Speaker 3: (05:57)
And it was great, you know, I mean, I, I became one because I hurt myself bodybuilding and battle no back injury. And of course, when you think, well back, you think Cairo, right? Yep. That's unfortunately kind of what I got pigeonholed into is just treating musculoskeletal pain and it was never really, truly what I thought it was going to be. It's a great profession, of course, but it just didn't truly resonate with my heart at the time. And I was very close to actually leaving that profession at one point. But I didn't. And then I came across other avenues, other ways of looking at the body and I got turned on to the movement stuff, which I do a lot of now. And then a lot of the soft tissue things and fascia, and then the brain and pain science and neuroscience.
Speaker 3: (06:47)
And then of course the big thing I'm into now through the lymphatic system by journey really changed a lot to what I'm focusing on. Now, when I got an auto immune disease about five going on five years ago now, and that just changed the course of my life because things that were supposed to help me were not helping me or the thought processes of medicine were making me worse. And what I thought I knew to help myself wasn't working. And it forced me to really step back and have a different relationship with my own body, but also trying to understand why the, why does the body actually do what it's doing? I mean, there's gotta be some reason. It just, doesn't all of a sudden flip a switch and decide to make your life miserable. It never happened. Nothing happens like, like that, except trauma, but, you know, it builds up over time and it just was something that I don't know. I I look back on it. It was really, really rough, but I'm also truly grateful, honestly, that I wouldn't have been able to discover what, what I'm doing now and the kind of person I am now. Honestly, if I didn't go through that hardship. And I find that when I speak to other people who've been through summer things, they almost always say the same things. It really sucked when I was going through it. But I don't think I would've taken it back.
Speaker 2: (08:16)
And this is one part of your story that really resonated with me because, you know, I've had a couple of journeys myself and without going through, when you go through something horrible like that, it does make you think, hang on a minute, the normal stuff isn't working. Okay. I can either give up and, you know, crawl away into my space and be miserable for the rest of my life or sick or whatever. Or I can go hang on. What else is out there? And let's tear open some doors and you are highly motivated when you're in this state. So you start to look. And when you, when you talk to, you know, I've talked to a lot of doctors and people who have had their own journey, whether it's with a loved one or themselves, when they've gone, hang on a minute, this isn't working, this isn't working. The stuff that I think is meant to me working, isn't working for me. And that's when they suddenly go, hang on, light bulbs, start going off and they start to explore. So, you know, when you get an auto immune disease, it's, it feels almost like a betrayal of your own body. And it doesn't, it's like, you know, why are you attacking your own body? What was the immune auto immune disease that you were with with, and how to fit in, make you sick? You know, change your direction. Exactly.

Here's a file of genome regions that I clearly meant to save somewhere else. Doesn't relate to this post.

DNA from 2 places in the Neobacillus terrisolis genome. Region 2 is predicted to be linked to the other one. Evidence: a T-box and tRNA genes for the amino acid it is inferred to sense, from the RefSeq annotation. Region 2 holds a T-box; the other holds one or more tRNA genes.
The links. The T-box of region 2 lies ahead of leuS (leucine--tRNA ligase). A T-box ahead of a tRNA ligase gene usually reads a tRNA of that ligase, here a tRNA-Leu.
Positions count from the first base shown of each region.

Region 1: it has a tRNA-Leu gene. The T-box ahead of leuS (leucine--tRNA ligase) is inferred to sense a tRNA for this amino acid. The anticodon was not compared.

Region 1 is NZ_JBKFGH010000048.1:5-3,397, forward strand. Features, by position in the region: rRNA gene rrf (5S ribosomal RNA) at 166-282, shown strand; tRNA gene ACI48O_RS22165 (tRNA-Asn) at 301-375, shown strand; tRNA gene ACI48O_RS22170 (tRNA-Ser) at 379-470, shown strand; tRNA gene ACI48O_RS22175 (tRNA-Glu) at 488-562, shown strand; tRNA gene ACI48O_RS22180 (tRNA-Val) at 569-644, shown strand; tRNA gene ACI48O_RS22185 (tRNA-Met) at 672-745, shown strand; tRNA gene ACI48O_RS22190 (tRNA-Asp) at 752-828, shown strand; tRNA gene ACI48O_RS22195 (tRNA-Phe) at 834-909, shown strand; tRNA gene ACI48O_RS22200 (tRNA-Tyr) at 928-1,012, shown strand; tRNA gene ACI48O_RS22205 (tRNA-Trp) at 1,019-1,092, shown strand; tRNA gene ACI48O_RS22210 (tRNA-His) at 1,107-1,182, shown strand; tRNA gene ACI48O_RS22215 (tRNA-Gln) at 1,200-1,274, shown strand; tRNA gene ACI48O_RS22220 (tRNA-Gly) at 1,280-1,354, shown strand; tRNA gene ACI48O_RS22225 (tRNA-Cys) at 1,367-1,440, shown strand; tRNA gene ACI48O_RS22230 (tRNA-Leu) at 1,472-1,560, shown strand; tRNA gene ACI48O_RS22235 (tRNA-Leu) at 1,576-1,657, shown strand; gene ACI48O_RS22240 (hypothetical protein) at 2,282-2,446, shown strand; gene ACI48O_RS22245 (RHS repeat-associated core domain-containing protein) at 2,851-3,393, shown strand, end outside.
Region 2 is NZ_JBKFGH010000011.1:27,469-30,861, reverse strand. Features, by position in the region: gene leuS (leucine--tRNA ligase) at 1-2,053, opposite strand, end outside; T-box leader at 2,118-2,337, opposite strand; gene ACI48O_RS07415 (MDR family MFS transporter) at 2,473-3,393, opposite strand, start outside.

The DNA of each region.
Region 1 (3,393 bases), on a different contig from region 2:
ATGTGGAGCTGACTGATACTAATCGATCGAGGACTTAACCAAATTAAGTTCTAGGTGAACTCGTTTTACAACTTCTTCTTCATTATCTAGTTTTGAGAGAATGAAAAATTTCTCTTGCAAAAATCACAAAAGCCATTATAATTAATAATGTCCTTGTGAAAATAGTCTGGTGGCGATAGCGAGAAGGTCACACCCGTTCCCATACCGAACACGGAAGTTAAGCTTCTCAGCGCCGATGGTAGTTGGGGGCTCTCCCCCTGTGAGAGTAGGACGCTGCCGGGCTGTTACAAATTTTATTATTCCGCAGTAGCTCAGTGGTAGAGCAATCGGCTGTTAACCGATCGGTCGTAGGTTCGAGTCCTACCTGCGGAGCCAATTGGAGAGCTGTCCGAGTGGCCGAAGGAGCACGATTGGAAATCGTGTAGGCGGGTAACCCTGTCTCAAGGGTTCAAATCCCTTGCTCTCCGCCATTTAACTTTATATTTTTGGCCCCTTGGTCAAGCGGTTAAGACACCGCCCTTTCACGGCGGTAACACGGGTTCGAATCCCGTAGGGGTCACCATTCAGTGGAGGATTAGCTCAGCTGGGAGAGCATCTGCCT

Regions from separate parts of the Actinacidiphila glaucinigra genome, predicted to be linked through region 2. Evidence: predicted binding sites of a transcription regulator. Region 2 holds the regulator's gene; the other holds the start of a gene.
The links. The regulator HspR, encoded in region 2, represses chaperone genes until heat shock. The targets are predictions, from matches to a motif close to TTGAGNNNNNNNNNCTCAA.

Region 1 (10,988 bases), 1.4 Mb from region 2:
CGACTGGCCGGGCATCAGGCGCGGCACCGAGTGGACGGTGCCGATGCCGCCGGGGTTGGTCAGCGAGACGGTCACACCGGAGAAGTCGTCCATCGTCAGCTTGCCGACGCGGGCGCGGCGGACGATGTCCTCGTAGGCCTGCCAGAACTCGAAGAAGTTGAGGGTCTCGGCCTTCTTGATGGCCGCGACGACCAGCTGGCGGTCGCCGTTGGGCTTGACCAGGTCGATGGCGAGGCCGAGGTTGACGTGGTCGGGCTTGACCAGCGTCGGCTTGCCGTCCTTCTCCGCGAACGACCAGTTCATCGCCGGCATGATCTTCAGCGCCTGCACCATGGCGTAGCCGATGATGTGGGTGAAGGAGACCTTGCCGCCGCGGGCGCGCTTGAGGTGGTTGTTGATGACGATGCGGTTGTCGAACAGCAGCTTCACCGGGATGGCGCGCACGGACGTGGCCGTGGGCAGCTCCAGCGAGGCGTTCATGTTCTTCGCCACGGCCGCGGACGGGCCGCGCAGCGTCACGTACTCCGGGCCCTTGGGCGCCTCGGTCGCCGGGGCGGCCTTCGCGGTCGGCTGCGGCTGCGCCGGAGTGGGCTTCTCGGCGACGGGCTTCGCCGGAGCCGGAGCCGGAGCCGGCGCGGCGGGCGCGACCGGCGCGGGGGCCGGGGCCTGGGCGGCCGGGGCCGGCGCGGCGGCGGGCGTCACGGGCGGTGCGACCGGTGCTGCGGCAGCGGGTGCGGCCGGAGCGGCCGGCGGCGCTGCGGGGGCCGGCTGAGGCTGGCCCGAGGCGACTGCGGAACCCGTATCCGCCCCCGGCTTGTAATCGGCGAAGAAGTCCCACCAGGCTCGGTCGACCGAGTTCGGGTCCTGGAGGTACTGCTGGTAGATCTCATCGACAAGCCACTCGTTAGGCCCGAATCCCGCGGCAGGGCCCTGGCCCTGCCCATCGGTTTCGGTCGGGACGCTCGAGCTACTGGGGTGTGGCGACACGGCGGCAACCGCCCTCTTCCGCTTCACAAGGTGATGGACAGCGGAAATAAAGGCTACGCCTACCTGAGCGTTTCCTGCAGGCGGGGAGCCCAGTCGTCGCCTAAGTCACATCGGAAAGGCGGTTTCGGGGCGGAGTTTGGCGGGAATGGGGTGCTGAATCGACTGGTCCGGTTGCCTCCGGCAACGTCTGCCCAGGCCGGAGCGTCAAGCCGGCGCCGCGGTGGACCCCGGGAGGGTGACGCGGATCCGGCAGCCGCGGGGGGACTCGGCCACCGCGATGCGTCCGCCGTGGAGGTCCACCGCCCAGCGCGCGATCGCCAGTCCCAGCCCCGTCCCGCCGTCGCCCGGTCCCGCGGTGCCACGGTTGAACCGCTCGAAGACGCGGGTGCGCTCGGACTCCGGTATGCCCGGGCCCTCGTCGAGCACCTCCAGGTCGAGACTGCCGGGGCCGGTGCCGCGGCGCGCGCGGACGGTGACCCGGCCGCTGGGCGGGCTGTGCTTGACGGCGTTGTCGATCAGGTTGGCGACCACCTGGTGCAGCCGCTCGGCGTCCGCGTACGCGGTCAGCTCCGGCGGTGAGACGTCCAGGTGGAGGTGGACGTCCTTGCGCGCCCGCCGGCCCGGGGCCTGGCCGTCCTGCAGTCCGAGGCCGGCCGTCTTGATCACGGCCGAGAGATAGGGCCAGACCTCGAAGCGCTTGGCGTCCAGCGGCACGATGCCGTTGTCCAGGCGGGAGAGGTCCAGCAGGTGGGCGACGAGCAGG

Speaker 3: (09:29)
Great question. Well, for mine that didn't even have a name
Speaker 2: (09:32)
For [inaudible]. Yeah.
Speaker 3: (09:36)
We, because that can be even more dangerous because you lets you have a name. Yeah. You become the label. And a lot of times you begin to manifest exactly what that diagnosis says. You say I've had tons of people get way worse when they've gotten a quote unquote answer for what it is. Because just because I give you a diagnosis, doesn't tell me anything about how you got it. Yeah. And that's what people really need to understand because many people can have the same diagnosis, but you didn't arrive at it the same way. Yeah. That is really critical for people to understand. You may have ended up at the same destination with the,
Speaker 2: (10:16)
But you took completely different pathways.
Speaker 3: (10:18)
That's the uniqueness and individuality of body. The auto immune disease means that, you know the body just all of a sudden starts to attack itself and they don't know why auto immune disease is just, I have, we don't know what it is and the hard part and why it's so difficult to treat is it's never just one thing then auto immune disease. And that's why, where medicine can get really lost and is struggling because they're really, really good at if you can identify, what, what is this causing the problem? They can go after it, like, like a bacteria or an infection or trauma,
Speaker 2: (11:04)
If a then B it's very linear. Yeah.
Speaker 3: (11:10)
When you're, yeah. When you're dealing with a complex system, which is the human body, it's here's tip, it's never, ever
Speaker 2: (11:19)
Linear. Yeah. Never
Speaker 3: (11:22)
All over the damn place. I mean, there's so many moving quote, unquote, parts that it mind boggles you of the possibilities. And one of the things that I say all the time is that nothing is more terrifying than the idea of unlimited possibilities, but that's what it is like when somebody comes in to see you. And that's why you have to become a detective in a way and really deal now with the diagnosis. But with the person in front of you has the diagnosis. You have backtrack their pathway towards getting there. But unfortunately in the world of medicine, when you get diagnosed with something, you'd get the quote unquote, this, right? Here's your protocol that you have day now that you have this, and then this is what you should expect. And so they already put the outcome in your mind or expectations are the worst that they'll pigeonhole you and tell you, you won't be able to get better or get to a certain point. And there's nothing we can do about it. And I'm like, that's BS completely disagree with you. Totally. You can tell me that, but it's just going to go right out the other ear and I'm going to do my own thing. Yeah. That's what I did